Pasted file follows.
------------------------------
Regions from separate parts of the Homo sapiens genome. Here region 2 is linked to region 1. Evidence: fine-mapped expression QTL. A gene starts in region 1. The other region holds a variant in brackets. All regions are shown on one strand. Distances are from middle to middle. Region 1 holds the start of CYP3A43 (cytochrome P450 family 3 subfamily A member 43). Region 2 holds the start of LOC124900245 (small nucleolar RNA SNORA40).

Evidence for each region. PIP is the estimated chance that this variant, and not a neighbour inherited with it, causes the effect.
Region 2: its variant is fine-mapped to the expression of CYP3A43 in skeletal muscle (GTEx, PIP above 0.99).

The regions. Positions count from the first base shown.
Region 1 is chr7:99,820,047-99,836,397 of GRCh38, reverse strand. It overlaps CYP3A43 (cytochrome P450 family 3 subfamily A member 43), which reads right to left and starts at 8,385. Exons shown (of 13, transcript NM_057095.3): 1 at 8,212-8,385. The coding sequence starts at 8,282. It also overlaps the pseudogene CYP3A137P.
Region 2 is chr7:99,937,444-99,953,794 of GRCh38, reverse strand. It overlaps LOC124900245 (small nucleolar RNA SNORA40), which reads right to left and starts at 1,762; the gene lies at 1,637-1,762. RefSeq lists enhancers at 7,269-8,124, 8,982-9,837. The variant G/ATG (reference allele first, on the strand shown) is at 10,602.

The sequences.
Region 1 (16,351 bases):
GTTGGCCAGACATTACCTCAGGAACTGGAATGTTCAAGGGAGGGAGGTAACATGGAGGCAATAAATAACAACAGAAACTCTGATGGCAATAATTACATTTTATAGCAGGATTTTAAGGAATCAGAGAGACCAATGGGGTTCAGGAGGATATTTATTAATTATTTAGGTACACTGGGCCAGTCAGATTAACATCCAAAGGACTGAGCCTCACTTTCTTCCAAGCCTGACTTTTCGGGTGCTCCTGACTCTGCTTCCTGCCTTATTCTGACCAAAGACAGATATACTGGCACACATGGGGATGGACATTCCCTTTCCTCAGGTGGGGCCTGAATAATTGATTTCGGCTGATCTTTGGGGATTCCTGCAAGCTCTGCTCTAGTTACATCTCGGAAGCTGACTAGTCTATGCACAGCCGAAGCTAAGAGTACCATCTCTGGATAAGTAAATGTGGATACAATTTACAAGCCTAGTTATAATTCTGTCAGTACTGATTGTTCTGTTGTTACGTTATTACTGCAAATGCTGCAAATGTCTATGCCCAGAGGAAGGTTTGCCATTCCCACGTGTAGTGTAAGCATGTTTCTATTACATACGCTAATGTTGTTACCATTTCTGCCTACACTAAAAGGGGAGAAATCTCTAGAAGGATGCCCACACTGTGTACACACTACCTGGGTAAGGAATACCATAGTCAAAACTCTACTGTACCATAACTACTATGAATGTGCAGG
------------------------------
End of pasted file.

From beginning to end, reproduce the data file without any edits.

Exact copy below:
Regions from separate parts of the Homo sapiens genome. Here region 2 is linked to region 1. Evidence: fine-mapped expression QTL. A gene starts in region 1. The other region holds a variant in brackets. All regions are shown on one strand. Distances are from middle to middle. Region 1 holds the start of CYP3A43 (cytochrome P450 family 3 subfamily A member 43). Region 2 holds the start of LOC124900245 (small nucleolar RNA SNORA40).

Evidence for each region. PIP is the estimated chance that this variant, and not a neighbour inherited with it, causes the effect.
Region 2: its variant is fine-mapped to the expression of CYP3A43 in skeletal muscle (GTEx, PIP above 0.99).

The regions. Positions count from the first base shown.
Region 1 is chr7:99,820,047-99,836,397 of GRCh38, reverse strand. It overlaps CYP3A43 (cytochrome P450 family 3 subfamily A member 43), which reads right to left and starts at 8,385. Exons shown (of 13, transcript NM_057095.3): 1 at 8,212-8,385. The coding sequence starts at 8,282. It also overlaps the pseudogene CYP3A137P.
Region 2 is chr7:99,937,444-99,953,794 of GRCh38, reverse strand. It overlaps LOC124900245 (small nucleolar RNA SNORA40), which reads right to left and starts at 1,762; the gene lies at 1,637-1,762. RefSeq lists enhancers at 7,269-8,124, 8,982-9,837. The variant G/ATG (reference allele first, on the strand shown) is at 10,602.

The sequences.
Region 1 (16,351 bases):
GTTGGCCAGACATTACCTCAGGAACTGGAATGTTCAAGGGAGGGAGGTAACATGGAGGCAATAAATAACAACAGAAACTCTGATGGCAATAATTACATTTTATAGCAGGATTTTAAGGAATCAGAGAGACCAATGGGGTTCAGGAGGATATTTATTAATTATTTAGGTACACTGGGCCAGTCAGATTAACATCCAAAGGACTGAGCCTCACTTTCTTCCAAGCCTGACTTTTCGGGTGCTCCTGACTCTGCTTCCTGCCTTATTCTGACCAAAGACAGATATACTGGCACACATGGGGATGGACATTCCCTTTCCTCAGGTGGGGCCTGAATAATTGATTTCGGCTGATCTTTGGGGATTCCTGCAAGCTCTGCTCTAGTTACATCTCGGAAGCTGACTAGTCTATGCACAGCCGAAGCTAAGAGTACCATCTCTGGATAAGTAAATGTGGATACAATTTACAAGCCTAGTTATAATTCTGTCAGTACTGATTGTTCTGTTGTTACGTTATTACTGCAAATGCTGCAAATGTCTATGCCCAGAGGAAGGTTTGCCATTCCCACGTGTAGTGTAAGCATGTTTCTATTACATACGCTAATGTTGTTACCATTTCTGCCTACACTAAAAGGGGAGAAATCTCTAGAAGGATGCCCACACTGTGTACACACTACCTGGGTAAGGAATACCATAGTCAAAACTCTACTGTACCATAACTACTATGAATGTGCAGG